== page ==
19th Dec 2023 | Cases
Nick Goodwin KC and Cecilia Barrett, instructed by Miles and Partners, represented the mother in the above case. Matthew Brookes-Baker was also involved in the case representing the child.
The child AB had Type 1 diabetes. The mother was accused of fabricated and induced illness to AB by covert and chronic insulin maladministration.
A fact-finding and threshold hearing took place over 3 weeks. The evidence comprised complex factual, medical and expert evidence. The court appointed expert was Peter Hindmarsh, Professor of Paediatric Endocrinology at University College London. At paragraph 8 of the judgement, HHJ Wildblood KC said ‘Expert evidence of exceptional quality has been given by Professor Hindmarsh, a Professor of Paediatric Endocrinology; he gave evidence over the course of two days and supplied a report and also answers to written questions…Sine it is my intention that a copy of this judgement should be sent to Professor Hindmarsh, I would wish to record immediately my gratitude to him for the quality and clarity of his evidence. One of my enduring memories of this case will be the experience of watching the cross examination by Mr Goodwin QC of Professor Hindmarsh; it was one of the best that I have ever seen in my 43 years as a lawyer and the Professor’s responses to questions showed why he is a world leader in his field.’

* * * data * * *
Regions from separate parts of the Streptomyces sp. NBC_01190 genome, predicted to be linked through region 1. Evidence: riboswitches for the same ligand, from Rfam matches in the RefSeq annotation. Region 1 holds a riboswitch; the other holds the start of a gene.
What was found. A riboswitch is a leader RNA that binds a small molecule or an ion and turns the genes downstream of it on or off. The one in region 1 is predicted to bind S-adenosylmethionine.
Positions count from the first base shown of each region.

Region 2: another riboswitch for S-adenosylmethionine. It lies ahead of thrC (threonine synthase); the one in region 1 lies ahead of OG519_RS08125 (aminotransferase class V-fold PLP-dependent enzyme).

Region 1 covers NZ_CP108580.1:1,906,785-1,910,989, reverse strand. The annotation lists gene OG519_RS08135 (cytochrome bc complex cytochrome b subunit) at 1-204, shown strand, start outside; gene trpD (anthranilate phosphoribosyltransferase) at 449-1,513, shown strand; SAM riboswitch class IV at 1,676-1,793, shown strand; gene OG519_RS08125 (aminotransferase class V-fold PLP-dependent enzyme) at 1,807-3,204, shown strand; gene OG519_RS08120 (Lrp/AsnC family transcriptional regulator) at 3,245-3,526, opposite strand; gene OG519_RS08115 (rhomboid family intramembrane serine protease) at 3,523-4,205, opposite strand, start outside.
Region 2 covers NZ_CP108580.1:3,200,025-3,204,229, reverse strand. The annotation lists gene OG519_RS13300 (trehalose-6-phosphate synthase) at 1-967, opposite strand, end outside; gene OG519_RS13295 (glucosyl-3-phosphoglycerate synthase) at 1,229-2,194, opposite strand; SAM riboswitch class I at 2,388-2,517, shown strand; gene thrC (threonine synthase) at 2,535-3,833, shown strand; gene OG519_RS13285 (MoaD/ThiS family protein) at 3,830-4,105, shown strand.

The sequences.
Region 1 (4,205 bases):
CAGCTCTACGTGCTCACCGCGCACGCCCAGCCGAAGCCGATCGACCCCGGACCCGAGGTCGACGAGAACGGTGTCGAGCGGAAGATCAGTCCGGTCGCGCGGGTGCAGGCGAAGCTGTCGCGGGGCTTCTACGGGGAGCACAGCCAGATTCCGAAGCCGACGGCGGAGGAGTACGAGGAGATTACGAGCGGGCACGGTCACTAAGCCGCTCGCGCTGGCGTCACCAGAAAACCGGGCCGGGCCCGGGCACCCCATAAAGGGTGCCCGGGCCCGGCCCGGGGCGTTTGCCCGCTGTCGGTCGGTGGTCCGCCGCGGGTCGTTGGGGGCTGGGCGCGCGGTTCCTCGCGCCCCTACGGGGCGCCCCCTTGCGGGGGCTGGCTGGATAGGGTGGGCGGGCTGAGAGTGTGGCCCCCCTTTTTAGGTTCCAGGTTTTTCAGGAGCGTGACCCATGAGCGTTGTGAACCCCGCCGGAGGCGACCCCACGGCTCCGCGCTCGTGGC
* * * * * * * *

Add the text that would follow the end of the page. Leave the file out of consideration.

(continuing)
The evidence also included extensive disclosure from the mother’s mobile telephone and social media accounts. The local authority relied on hundreds of social media exchanges the mother had with men she met on the internet, friends, acquaintances, and family members as circumstantial evidence, probative of the FII allegations. The court considered these messages cumulatively and individually in context and found that the local authority had places a disproportionate emphasis on them.
Ultimately the court made a single finding against the mother of maladministration of insulin and found ‘she is a long way from the sort of ‘FII by proxy’ parent that is seen in more egregious cases and which, initially, she was portrayed to be. The original suggestions of chronic and covert insulin maladministration have not been substantiated and cannot be so.’
The full published judgement can be read here: Re AB (A Child: Diabetic Care) – Find case law (nationalarchives.gov.uk)